Haloxyfop-methyl 0.13 Annual and Pernneial Grasses Eucalypts Carcinogen aerial or ground
Hexazinone 4 Woody Weeds Radiata Ground Water Contaminant Aerial, ground, spot
Metsulfuron-Methyl 0.06 Woody Weeds, Noxious Weeds Radiata, Eucalyptus and Custodial Potential Ground Water Contaminant Aerial, ground or spot
Sulfometuron Methyl 0.6 Annual and Perennial Grasses and broadleaf weeds Eucalyptus Potential Ground Water Contaminant Aerial or Ground


Herbicide Regime (From incomplete information sourced from Gippsland Water):

This plantation was very likely to be aerially sprayed with 2,4,5-T between 1968 and 1977. The Dioxin TCDD may still exist in soil in this plantation. For more historical data on 2,4,5-T click here. For more information concerning the continuing health crisis concerning 2,4,5-T please forward to here.

October 2000: 39.1 ha sprayed with 742.9 kg of Velmac G herbicide to kill regenerating silver wattle.

Catchment Managment Authority: West Gippsland Catchment Management Authority.

A report on the South Gippsland Water Supply Catchments - October 1987 - Land Protection Division - Conservation Forests and Lands

p5 Before European settlement, all of the catchments . . . were covered with similar tall tree vegetation associations. However, the early settlers almost totally cleared the area of this vegetation for pasture and grazing management. Farming could not be sustained in many situations and regrowth of native species was allowed to occur, much of it since the 1930s and as recently as the 1950s. Much of the regrowth comprises scrub species and these are gradually being restored to the original species composition . . .

Currently, approximately 50% of the Agnes River catchment and 30% of the Deep Creek catchment supports indigenous vegetation. . . Those areas of complete regrowth that do exist in these catchments are dominated by mountain ash, usually in pure stands. Associated species are messmate, manna gum, bluegum and Mountain Grey Gum, occurring mainly in the Agnes River Catchment. . .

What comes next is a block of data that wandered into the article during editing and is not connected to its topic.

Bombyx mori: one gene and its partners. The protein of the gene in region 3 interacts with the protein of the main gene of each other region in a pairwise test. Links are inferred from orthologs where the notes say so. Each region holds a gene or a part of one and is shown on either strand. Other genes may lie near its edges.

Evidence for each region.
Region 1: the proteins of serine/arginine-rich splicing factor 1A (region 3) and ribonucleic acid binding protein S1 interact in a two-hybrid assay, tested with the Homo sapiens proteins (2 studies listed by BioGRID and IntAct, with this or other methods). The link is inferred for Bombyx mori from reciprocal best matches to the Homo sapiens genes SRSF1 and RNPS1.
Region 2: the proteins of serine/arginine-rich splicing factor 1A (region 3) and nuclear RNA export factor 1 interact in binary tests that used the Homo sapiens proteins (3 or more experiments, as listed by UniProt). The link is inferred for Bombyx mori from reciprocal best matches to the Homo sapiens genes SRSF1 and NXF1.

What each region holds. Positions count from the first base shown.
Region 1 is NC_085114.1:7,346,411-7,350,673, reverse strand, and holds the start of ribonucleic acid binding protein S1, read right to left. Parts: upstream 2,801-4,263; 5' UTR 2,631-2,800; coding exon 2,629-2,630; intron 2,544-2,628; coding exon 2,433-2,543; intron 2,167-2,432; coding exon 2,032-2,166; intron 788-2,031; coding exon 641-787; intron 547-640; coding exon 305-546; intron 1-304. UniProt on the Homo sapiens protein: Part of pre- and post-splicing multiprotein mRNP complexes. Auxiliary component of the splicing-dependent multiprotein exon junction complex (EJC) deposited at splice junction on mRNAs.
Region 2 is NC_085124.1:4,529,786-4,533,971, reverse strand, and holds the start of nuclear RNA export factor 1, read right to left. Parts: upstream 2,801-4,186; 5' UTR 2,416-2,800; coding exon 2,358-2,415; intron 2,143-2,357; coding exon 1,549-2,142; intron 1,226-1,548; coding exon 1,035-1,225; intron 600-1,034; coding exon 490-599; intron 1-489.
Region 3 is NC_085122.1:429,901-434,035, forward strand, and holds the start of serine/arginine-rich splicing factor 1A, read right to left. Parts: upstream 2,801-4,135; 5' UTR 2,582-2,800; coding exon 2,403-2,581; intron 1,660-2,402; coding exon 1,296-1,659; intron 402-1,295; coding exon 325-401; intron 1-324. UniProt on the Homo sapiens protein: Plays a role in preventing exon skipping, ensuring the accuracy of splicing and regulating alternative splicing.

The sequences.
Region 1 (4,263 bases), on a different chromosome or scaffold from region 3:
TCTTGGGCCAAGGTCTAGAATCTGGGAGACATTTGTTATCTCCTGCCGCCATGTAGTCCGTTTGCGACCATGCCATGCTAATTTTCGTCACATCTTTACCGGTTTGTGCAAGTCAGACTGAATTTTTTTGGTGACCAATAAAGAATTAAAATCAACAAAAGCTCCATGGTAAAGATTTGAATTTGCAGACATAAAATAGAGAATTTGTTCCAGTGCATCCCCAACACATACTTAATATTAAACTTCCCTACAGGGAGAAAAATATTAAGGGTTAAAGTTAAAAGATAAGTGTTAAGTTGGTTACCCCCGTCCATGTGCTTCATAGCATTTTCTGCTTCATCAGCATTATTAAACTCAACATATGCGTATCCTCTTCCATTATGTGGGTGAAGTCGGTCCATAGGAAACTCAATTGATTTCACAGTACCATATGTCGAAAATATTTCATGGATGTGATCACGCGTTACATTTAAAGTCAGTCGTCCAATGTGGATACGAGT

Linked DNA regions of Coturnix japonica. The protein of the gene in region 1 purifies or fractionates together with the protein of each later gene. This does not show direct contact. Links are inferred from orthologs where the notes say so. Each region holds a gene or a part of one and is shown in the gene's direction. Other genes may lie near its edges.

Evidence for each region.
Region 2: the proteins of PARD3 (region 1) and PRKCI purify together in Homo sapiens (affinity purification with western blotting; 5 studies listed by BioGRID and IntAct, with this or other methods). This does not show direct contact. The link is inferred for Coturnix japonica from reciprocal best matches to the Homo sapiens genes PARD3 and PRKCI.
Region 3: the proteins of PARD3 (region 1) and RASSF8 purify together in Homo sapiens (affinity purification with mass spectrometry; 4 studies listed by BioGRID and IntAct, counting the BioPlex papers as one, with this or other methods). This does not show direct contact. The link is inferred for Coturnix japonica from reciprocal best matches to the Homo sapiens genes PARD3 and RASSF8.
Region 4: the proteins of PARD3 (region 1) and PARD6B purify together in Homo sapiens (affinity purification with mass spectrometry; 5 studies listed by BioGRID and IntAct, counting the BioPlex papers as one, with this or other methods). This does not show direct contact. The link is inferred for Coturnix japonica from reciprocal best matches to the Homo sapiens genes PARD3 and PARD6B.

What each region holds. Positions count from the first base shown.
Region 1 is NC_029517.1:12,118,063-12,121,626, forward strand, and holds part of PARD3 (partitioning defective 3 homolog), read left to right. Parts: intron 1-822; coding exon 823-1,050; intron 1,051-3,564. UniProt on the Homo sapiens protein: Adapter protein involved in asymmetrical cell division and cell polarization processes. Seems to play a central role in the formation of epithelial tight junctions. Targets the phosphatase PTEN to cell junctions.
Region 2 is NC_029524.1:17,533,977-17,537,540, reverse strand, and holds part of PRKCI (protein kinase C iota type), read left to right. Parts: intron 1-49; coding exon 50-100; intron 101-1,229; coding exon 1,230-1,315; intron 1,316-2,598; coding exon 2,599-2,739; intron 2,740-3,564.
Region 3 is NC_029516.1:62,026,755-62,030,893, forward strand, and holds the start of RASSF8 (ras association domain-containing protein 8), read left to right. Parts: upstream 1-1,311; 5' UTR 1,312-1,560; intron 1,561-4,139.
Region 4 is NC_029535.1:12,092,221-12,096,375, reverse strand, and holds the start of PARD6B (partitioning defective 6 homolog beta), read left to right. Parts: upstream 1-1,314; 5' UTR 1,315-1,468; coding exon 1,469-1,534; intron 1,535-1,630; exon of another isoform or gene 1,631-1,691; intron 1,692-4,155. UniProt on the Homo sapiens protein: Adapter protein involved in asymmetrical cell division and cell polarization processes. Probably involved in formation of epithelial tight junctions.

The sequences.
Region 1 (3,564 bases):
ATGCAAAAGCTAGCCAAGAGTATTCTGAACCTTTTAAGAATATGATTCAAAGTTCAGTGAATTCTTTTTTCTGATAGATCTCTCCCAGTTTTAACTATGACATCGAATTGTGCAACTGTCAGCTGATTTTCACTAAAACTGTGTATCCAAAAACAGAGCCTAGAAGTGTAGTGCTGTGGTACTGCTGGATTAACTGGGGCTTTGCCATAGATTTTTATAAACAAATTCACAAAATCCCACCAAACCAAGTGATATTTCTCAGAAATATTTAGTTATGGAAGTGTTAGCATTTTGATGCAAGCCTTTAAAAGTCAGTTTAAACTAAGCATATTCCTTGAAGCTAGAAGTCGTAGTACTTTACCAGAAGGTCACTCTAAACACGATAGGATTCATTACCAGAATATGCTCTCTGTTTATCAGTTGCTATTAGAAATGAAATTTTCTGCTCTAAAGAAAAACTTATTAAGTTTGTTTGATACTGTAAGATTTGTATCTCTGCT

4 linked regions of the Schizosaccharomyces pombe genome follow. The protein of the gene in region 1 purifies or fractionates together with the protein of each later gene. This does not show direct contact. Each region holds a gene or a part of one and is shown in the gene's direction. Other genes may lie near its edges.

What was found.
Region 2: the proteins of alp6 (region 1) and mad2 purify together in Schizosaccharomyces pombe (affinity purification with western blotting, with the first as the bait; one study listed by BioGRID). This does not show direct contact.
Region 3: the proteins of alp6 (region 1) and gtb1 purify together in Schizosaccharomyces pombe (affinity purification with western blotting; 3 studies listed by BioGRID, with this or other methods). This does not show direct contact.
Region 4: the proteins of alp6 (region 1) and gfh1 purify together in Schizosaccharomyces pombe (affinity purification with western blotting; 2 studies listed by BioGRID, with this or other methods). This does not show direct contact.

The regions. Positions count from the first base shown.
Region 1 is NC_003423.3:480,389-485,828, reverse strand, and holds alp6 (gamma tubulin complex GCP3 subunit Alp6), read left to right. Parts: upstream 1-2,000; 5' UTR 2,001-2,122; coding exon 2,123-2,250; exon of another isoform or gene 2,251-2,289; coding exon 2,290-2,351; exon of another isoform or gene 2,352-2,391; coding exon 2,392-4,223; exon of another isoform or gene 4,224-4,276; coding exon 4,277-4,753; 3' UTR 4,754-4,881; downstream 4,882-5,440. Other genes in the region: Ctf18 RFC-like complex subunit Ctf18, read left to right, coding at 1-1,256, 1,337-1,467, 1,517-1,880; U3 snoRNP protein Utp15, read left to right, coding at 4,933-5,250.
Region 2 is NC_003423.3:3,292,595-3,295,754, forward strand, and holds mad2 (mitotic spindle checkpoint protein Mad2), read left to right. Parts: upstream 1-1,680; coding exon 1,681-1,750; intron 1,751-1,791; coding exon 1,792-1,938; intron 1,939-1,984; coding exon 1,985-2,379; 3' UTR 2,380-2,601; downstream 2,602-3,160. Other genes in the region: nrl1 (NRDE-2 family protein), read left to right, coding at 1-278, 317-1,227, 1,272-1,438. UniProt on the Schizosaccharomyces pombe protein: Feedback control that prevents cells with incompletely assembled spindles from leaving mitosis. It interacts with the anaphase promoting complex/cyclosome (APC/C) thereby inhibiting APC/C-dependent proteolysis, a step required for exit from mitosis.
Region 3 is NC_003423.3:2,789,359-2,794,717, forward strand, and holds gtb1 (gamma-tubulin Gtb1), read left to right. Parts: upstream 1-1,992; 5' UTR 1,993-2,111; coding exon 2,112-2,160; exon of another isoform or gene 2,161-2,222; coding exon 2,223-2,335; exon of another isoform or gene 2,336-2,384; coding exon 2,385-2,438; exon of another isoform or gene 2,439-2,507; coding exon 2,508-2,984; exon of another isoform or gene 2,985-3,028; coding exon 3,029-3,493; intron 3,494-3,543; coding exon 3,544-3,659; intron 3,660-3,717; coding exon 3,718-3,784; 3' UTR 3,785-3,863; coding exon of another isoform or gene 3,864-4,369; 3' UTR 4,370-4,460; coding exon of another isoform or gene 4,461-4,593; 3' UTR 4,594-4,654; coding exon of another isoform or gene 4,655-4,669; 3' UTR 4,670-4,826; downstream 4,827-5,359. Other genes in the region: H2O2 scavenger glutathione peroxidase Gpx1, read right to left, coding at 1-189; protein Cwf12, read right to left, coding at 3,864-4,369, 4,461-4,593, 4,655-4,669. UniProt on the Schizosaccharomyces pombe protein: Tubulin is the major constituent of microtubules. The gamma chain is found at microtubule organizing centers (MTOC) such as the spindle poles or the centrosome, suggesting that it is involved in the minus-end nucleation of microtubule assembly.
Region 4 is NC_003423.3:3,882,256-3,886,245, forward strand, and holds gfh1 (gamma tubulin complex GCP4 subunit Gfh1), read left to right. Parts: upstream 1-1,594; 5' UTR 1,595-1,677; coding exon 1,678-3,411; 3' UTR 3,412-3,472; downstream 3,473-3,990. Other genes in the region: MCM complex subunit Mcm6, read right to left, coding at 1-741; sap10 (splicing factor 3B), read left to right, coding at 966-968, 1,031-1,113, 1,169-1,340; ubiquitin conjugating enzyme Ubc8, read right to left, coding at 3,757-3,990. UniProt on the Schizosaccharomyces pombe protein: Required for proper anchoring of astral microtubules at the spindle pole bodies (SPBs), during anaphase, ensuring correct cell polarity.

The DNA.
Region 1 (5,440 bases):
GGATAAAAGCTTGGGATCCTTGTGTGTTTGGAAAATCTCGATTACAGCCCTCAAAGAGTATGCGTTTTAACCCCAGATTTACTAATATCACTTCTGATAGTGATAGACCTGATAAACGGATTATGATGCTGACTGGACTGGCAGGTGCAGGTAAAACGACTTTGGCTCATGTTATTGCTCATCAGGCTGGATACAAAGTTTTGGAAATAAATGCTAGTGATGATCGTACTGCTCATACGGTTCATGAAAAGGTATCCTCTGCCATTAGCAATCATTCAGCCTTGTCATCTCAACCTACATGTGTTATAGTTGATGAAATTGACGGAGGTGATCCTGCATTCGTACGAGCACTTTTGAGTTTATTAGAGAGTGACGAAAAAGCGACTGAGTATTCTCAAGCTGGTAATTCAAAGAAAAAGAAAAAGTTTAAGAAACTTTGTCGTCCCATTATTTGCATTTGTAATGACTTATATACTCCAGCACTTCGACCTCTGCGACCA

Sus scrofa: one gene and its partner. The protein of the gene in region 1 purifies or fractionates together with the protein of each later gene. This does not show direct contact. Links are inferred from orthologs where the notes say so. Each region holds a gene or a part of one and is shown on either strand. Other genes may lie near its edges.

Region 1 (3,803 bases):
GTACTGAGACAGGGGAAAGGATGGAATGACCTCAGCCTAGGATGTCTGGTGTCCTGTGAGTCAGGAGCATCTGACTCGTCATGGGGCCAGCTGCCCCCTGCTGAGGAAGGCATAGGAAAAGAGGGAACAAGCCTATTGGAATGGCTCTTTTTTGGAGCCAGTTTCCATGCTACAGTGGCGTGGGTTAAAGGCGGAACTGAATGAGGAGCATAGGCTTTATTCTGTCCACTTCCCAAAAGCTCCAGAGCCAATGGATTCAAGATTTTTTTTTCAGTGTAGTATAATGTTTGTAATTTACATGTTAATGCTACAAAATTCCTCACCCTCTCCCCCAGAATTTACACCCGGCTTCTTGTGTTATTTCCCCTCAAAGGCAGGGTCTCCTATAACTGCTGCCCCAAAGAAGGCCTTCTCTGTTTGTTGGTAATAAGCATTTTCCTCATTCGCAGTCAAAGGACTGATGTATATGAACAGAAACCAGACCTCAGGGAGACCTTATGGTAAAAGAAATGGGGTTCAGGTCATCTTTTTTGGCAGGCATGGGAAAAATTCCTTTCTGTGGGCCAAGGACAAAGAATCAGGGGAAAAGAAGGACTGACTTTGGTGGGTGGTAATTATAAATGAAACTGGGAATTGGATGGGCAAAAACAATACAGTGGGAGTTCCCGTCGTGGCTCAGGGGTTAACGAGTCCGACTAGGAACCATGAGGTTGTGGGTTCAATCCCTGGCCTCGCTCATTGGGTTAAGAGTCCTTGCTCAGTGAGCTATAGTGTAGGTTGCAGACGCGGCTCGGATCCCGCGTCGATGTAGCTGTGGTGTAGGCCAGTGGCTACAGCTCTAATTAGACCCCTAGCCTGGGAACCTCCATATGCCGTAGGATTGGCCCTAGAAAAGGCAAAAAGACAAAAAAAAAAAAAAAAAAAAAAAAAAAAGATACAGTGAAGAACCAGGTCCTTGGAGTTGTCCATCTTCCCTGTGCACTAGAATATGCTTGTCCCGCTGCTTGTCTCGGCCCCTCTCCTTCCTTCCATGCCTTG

Turtons Creek, Foster: Flows through cleared hilly country in a series of runs and pools, rock and gravel bed. Self sustaining for trout. Contains mostly brown trout average 150g, eels, and river blackfish. Subject to a blackfish closure.

Tarwin River, Tarwin: East Branch upstream from Mirboo: Flows through cleared hilly country as a series of runs and pools, rock and gravel bed. Turtons Creek section of the system is self sustaining for trout.

Tarwin River, Tarwin - Mirboo to junction with West Branch: Relatively slow flowing with some deep holes, mud and sand bottom. Access restricted by private property. Considered marginal for trout and need for supplemental stocking is assessed annually. Contains brown trout average 100g, some 400g but occasional larger fish, river blackfish, eels and tupong.

November 2001. Old growth stump logged in the past year or so near a buffer zone of a tributary of Turtons Creek. Tree stump would have been approximate age of trees retained in buffer in background. Tree cut most likely by Victorian Plantation Corporation.

Deep Creek, Foster: A fast flowing stream rising in timbered hilly country, rock bottom. Lower section is highly modified by agriculture. Access is very difficult and in most places walking is necessary. In the headwaters, where the catchment is not highly modified, there is a viable population of trout.

Franklin River, Foster: A fast flowing stream rising in timbered hilly country, rock bottom. Middle and lower reaches are highly modified by agriculture. Access difficult and in most places walking is necessary. The headwaters contain brown trout to 400g, occasional larger fish, average 160g, some river blackfish and eels. In the lower reaches mainly shallow but some deep holes, sluggish flow, mud and sand bottom. Contains an abundance of eels. Few other fish caught. Estuarine section contains the usual estuarine fish found in district, including estuary perch to 1.4kg.

Source: A Guide to the Inland Angling Waters of Victoria by BR Tunbridge, PL Rogan, CA Barnham. Department Conservation and Environment. Arthur Rylah Institute for Environmental Research, 123 Brown St, Heidelberg, 3084. (4th ed - 1991)


November 2001: A tributary of Turtons Creek consisting of old growth trees within Hancock plantations.

November 2001: Tributary of Turtons Creek recently cleared of its pine plantation. Minimal buffer zones were evident at this site.

November 2001: Recent pine logging on quite steep slopes on the western slopes of Turtons Creek. Minimal buffer zones.

November 2001: Photo shows Turtons Creek east side covered with radiata pine with some regenerating native species. Cleared land in foreground is the western side of Turtons Creek.

November 2001: Low conservation priority plantation near Turtons Creek Road.

Franklin River Tarwin River Australian Grayling Strzeleckis